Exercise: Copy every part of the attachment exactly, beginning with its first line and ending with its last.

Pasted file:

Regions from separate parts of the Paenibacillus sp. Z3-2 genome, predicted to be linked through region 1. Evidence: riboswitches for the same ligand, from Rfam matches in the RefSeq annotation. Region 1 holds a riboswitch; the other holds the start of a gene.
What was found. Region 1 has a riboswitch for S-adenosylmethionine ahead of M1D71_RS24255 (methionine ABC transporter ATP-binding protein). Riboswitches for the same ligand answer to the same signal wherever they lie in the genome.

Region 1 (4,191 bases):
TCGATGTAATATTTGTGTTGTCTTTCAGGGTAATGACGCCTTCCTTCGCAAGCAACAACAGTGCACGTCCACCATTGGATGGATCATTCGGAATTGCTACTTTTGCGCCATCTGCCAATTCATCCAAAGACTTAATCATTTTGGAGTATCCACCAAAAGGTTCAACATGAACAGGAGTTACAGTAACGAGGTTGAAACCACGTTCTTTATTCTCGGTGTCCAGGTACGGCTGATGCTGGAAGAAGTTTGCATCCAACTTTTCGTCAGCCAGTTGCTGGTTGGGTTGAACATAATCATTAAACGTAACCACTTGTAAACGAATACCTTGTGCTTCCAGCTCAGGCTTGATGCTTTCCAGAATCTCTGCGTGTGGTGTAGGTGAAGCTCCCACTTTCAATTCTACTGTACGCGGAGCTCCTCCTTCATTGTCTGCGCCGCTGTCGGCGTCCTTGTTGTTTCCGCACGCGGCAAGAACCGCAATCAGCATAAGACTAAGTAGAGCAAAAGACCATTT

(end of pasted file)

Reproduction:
Regions from separate parts of the Paenibacillus sp. Z3-2 genome, predicted to be linked through region 1. Evidence: riboswitches for the same ligand, from Rfam matches in the RefSeq annotation. Region 1 holds a riboswitch; the other holds the start of a gene.
What was found. Region 1 has a riboswitch for S-adenosylmethionine ahead of M1D71_RS24255 (methionine ABC transporter ATP-binding protein). Riboswitches for the same ligand answer to the same signal wherever they lie in the genome.

Region 1 (4,191 bases):
TCGATGTAATATTTGTGTTGTCTTTCAGGGTAATGACGCCTTCCTTCGCAAGCAACAACAGTGCACGTCCACCATTGGATGGATCATTCGGAATTGCTACTTTTGCGCCATCTGCCAATTCATCCAAAGACTTAATCATTTTGGAGTATCCACCAAAAGGTTCAACATGAACAGGAGTTACAGTAACGAGGTTGAAACCACGTTCTTTATTCTCGGTGTCCAGGTACGGCTGATGCTGGAAGAAGTTTGCATCCAACTTTTCGTCAGCCAGTTGCTGGTTGGGTTGAACATAATCATTAAACGTAACCACTTGTAAACGAATACCTTGTGCTTCCAGCTCAGGCTTGATGCTTTCCAGAATCTCTGCGTGTGGTGTAGGTGAAGCTCCCACTTTCAATTCTACTGTACGCGGAGCTCCTCCTTCATTGTCTGCGCCGCTGTCGGCGTCCTTGTTGTTTCCGCACGCGGCAAGAACCGCAATCAGCATAAGACTAAGTAGAGCAAAAGACCATTT